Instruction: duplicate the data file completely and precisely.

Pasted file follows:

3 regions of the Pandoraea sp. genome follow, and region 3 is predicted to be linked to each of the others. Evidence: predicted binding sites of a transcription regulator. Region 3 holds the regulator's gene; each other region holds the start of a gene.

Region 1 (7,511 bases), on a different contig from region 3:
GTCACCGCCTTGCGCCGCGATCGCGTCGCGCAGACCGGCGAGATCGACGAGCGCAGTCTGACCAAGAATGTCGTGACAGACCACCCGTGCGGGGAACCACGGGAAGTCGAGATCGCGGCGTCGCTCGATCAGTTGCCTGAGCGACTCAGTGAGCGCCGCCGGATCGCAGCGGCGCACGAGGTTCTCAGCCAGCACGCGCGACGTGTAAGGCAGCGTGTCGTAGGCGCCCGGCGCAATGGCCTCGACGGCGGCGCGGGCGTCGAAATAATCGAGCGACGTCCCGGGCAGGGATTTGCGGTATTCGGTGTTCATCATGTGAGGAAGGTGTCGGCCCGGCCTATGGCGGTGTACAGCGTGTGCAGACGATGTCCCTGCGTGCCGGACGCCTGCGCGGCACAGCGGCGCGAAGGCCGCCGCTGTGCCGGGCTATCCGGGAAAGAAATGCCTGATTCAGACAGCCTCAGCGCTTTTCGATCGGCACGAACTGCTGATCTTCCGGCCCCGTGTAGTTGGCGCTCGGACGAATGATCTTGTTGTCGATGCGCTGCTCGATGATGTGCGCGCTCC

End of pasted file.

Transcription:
3 regions of the Pandoraea sp. genome follow, and region 3 is predicted to be linked to each of the others. Evidence: predicted binding sites of a transcription regulator. Region 3 holds the regulator's gene; each other region holds the start of a gene.

Region 1 (7,511 bases), on a different contig from region 3:
GTCACCGCCTTGCGCCGCGATCGCGTCGCGCAGACCGGCGAGATCGACGAGCGCAGTCTGACCAAGAATGTCGTGACAGACCACCCGTGCGGGGAACCACGGGAAGTCGAGATCGCGGCGTCGCTCGATCAGTTGCCTGAGCGACTCAGTGAGCGCCGCCGGATCGCAGCGGCGCACGAGGTTCTCAGCCAGCACGCGCGACGTGTAAGGCAGCGTGTCGTAGGCGCCCGGCGCAATGGCCTCGACGGCGGCGCGGGCGTCGAAATAATCGAGCGACGTCCCGGGCAGGGATTTGCGGTATTCGGTGTTCATCATGTGAGGAAGGTGTCGGCCCGGCCTATGGCGGTGTACAGCGTGTGCAGACGATGTCCCTGCGTGCCGGACGCCTGCGCGGCACAGCGGCGCGAAGGCCGCCGCTGTGCCGGGCTATCCGGGAAAGAAATGCCTGATTCAGACAGCCTCAGCGCTTTTCGATCGGCACGAACTGCTGATCTTCCGGCCCCGTGTAGTTGGCGCTCGGACGAATGATCTTGTTGTCGATGCGCTGCTCGATGATGTGCGCGCTCC